To be convicted of being a felon-in-possession of a firearm, the government must prove that the defendant knew he possessed a firearm and knew he was a felon at that time. The case of Greer v. United States involved two different situations, one where a defendant failed to request a jury instruction requiring the jury to find that he knew he was a felon at the time he possessed the firearm, and the other where the defendant agreed to a plea deal without knowing that the jury would have to find such knowledge. The Eleventh Circuit held that the failure to instruct the jury was not plan error and thus was upheld, while the Fourth Circuit held that the plea deal was a structural error that required reversal.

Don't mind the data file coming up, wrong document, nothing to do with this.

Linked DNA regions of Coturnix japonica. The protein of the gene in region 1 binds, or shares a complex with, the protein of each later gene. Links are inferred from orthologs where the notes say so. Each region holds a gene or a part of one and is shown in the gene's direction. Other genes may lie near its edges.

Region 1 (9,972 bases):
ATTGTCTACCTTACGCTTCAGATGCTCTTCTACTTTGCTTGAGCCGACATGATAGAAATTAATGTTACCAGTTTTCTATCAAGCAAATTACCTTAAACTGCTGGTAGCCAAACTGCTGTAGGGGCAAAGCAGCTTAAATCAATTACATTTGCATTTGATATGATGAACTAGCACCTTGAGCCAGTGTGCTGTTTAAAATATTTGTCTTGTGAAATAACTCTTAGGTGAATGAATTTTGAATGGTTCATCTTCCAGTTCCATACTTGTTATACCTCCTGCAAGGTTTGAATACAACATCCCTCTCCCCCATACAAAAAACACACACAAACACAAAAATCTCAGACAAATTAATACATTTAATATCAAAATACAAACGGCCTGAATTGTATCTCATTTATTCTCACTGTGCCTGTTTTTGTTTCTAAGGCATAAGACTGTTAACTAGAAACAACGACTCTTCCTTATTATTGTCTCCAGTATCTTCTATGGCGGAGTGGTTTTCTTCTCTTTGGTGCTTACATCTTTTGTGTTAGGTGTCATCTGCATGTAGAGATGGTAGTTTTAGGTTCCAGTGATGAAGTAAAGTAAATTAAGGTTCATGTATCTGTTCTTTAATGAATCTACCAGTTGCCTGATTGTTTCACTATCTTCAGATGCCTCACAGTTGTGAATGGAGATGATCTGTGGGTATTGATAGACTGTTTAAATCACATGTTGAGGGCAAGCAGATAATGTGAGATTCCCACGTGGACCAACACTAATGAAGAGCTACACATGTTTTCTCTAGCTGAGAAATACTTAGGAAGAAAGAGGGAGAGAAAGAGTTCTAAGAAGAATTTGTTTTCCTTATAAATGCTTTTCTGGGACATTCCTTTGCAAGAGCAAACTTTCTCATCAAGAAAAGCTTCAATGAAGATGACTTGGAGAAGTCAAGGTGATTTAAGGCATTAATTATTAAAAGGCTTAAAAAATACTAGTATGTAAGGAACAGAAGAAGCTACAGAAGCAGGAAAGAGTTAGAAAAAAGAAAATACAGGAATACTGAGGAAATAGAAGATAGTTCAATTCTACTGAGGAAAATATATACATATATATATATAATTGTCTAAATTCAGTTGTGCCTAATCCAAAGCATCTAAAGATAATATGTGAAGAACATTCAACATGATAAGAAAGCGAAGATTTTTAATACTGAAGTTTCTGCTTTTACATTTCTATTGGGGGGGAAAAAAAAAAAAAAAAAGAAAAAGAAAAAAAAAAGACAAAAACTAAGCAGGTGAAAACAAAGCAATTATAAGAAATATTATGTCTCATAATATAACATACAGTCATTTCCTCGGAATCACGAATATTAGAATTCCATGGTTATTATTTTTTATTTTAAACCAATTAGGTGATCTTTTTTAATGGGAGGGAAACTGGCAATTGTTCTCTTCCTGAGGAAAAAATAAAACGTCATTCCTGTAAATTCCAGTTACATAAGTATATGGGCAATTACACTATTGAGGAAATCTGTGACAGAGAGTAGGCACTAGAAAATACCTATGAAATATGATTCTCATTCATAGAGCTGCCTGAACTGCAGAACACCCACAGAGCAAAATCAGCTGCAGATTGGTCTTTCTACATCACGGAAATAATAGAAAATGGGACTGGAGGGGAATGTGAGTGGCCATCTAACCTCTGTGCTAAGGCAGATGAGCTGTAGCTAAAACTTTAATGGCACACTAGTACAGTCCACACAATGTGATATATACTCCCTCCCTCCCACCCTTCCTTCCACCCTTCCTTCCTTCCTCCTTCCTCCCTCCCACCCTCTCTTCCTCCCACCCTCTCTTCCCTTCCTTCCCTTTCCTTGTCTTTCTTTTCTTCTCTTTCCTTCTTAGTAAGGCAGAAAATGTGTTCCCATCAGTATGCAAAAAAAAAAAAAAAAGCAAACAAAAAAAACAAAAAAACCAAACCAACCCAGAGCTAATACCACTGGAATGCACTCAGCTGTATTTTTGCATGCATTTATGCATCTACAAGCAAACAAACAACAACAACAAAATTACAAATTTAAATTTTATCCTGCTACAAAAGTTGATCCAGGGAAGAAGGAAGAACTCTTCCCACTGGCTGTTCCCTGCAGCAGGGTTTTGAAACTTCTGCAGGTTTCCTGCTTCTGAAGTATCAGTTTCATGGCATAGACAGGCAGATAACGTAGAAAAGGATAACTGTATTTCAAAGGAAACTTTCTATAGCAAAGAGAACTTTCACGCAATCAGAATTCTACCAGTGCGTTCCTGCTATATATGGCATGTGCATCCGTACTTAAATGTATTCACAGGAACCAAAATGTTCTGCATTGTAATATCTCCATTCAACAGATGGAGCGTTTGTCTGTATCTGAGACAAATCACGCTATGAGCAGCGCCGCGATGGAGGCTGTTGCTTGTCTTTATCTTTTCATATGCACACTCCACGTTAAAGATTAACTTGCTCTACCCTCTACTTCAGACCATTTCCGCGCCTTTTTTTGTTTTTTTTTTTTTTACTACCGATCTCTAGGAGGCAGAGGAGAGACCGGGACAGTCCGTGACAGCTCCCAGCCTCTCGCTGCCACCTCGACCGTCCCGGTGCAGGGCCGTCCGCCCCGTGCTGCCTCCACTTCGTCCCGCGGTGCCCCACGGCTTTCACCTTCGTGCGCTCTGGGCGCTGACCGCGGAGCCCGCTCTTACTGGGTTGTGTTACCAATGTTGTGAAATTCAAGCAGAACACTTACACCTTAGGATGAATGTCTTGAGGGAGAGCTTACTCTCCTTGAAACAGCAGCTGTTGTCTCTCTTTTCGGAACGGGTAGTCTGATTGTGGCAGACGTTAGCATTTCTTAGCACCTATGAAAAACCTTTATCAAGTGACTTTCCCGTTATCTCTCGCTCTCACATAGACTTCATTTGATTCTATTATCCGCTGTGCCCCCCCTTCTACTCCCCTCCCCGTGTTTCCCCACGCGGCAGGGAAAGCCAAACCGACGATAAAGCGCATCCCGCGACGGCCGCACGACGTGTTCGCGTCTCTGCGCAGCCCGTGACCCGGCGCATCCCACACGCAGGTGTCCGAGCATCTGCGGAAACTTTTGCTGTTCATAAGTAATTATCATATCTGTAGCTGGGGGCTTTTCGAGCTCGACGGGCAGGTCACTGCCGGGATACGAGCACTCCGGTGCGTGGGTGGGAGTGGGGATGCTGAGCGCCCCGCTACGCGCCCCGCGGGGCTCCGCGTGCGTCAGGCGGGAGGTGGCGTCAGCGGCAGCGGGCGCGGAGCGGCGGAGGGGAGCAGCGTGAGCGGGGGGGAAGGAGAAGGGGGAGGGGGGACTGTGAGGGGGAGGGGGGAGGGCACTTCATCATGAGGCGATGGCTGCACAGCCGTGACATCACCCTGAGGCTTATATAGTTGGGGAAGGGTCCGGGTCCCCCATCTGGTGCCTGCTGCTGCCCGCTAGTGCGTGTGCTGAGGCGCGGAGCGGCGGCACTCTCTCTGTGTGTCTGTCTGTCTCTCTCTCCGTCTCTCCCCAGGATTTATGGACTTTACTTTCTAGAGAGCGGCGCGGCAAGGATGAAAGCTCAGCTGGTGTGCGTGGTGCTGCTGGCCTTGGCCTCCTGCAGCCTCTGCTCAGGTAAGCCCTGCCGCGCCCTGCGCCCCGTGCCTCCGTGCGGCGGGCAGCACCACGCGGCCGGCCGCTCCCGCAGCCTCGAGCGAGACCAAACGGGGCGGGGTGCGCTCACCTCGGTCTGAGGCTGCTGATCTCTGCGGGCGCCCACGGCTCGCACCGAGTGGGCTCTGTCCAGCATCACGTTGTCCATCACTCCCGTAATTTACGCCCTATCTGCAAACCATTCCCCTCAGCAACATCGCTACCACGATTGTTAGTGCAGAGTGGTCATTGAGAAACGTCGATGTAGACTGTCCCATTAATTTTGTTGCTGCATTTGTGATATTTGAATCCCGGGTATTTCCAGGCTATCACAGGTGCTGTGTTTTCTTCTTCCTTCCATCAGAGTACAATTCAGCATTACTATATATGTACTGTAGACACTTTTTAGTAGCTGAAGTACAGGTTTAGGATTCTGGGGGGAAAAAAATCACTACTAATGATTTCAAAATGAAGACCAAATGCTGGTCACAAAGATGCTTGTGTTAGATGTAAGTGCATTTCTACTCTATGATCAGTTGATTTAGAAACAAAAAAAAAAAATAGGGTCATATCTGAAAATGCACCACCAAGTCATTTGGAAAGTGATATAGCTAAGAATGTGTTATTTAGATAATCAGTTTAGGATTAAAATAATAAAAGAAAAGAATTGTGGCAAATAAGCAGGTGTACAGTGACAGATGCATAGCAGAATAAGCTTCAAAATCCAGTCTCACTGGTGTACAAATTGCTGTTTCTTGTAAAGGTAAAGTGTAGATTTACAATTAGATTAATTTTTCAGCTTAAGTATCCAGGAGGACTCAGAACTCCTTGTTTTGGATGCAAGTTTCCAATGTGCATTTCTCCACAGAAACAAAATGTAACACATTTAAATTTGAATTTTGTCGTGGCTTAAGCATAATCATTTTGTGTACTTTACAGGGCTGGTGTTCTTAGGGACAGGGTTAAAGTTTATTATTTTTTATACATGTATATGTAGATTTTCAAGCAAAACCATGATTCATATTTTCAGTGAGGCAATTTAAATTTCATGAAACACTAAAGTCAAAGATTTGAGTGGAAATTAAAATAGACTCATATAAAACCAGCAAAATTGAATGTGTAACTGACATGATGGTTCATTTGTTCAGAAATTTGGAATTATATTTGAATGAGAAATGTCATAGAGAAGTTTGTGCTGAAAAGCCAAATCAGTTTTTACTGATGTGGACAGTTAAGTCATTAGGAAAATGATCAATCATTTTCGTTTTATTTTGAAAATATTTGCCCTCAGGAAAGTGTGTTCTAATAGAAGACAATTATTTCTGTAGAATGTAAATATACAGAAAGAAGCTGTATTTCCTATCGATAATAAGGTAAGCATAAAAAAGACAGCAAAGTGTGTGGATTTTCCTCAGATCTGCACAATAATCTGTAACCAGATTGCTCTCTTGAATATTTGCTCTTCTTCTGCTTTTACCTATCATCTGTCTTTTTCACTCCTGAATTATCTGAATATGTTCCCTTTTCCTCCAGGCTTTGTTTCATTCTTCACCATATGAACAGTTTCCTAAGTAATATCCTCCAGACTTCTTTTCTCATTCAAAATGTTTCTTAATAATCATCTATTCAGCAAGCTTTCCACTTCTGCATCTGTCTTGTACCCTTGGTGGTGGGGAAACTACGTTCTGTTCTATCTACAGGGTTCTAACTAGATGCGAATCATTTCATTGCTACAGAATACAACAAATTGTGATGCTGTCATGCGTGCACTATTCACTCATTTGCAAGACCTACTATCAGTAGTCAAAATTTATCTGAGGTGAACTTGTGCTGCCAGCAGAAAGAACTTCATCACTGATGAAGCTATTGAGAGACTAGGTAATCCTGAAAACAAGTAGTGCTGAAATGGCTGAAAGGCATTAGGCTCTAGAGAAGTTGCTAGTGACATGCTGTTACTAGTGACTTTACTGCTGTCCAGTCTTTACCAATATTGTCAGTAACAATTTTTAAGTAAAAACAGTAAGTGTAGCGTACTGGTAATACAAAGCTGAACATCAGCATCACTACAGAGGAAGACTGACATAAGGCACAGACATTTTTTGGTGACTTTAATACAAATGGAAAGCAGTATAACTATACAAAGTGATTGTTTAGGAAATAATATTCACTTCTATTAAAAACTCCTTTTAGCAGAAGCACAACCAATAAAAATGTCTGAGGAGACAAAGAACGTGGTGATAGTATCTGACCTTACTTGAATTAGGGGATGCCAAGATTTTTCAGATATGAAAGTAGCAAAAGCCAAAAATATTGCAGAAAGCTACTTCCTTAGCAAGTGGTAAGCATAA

The Court, in a unanimous opinion by Justice Kavanaugh, held that while both errors were plain, the substantial rights of the defendants were not violated because the outcome would not have been different for either but for the error. A defendant challenging such errors must be able to prove that he did not in fact know that he was a felon at the time he possessed a firearm—something neither defendant this case did. The Court also rejected the argument that the Fourth Circuit’s finding of a structural error required relief. However, Justice Sotomayor lodged a solo partial dissent suggesting that the defendant who made the plea deal should have been allowed to make his evidentiary case before the lower courts.
A link to the opinion is here: https://www.supremecourt.gov/opinions/20pdf/19-8709_n7io.pdf